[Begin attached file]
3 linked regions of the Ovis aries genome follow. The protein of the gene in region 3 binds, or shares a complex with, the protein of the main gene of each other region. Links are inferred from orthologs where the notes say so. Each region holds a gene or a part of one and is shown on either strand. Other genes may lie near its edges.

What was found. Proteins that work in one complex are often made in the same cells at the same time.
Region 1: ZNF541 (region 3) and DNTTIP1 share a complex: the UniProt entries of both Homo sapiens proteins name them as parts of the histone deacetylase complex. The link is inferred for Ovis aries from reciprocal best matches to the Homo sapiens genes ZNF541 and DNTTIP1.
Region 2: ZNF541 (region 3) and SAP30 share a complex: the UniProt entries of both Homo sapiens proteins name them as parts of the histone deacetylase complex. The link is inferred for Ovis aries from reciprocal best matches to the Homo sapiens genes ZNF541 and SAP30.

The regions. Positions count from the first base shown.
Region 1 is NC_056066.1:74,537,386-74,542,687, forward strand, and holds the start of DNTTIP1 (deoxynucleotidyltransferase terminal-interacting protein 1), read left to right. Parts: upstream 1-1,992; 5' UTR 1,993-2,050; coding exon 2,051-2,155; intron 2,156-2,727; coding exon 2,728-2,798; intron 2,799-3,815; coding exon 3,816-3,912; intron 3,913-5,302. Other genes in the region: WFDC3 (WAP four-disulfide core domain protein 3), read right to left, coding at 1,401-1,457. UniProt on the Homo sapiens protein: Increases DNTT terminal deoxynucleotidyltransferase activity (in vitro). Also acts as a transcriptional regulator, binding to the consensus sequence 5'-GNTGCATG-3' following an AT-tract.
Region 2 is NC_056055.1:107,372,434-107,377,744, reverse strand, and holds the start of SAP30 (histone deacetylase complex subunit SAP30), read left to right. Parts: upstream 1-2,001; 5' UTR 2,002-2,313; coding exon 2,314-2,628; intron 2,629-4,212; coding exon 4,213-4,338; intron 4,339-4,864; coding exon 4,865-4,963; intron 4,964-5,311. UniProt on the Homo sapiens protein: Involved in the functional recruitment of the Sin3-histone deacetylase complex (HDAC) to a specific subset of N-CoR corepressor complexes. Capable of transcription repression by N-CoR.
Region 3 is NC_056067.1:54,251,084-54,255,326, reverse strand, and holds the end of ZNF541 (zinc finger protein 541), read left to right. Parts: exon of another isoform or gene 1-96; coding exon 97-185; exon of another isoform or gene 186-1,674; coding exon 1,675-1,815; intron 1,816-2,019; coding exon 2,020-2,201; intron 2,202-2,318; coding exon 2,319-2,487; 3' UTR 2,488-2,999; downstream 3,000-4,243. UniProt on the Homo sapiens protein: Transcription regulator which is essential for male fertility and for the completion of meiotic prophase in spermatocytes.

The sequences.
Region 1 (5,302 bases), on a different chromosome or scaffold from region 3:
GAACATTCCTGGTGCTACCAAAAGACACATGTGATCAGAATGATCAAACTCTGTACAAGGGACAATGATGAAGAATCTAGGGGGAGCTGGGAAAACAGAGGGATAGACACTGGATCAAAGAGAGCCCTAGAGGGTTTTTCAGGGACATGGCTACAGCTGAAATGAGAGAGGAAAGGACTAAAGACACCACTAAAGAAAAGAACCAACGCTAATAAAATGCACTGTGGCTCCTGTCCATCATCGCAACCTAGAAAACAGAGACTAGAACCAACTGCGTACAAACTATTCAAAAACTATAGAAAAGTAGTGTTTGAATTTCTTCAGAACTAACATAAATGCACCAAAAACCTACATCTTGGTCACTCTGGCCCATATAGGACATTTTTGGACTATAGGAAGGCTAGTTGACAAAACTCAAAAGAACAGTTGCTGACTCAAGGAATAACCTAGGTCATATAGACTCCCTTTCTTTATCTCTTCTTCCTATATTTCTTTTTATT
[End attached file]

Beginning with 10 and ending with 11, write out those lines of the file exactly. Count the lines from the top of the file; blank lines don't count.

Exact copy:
Region 1 (5,302 bases), on a different chromosome or scaffold from region 3:
GAACATTCCTGGTGCTACCAAAAGACACATGTGATCAGAATGATCAAACTCTGTACAAGGGACAATGATGAAGAATCTAGGGGGAGCTGGGAAAACAGAGGGATAGACACTGGATCAAAGAGAGCCCTAGAGGGTTTTTCAGGGACATGGCTACAGCTGAAATGAGAGAGGAAAGGACTAAAGACACCACTAAAGAAAAGAACCAACGCTAATAAAATGCACTGTGGCTCCTGTCCATCATCGCAACCTAGAAAACAGAGACTAGAACCAACTGCGTACAAACTATTCAAAAACTATAGAAAAGTAGTGTTTGAATTTCTTCAGAACTAACATAAATGCACCAAAAACCTACATCTTGGTCACTCTGGCCCATATAGGACATTTTTGGACTATAGGAAGGCTAGTTGACAAAACTCAAAAGAACAGTTGCTGACTCAAGGAATAACCTAGGTCATATAGACTCCCTTTCTTTATCTCTTCTTCCTATATTTCTTTTTATT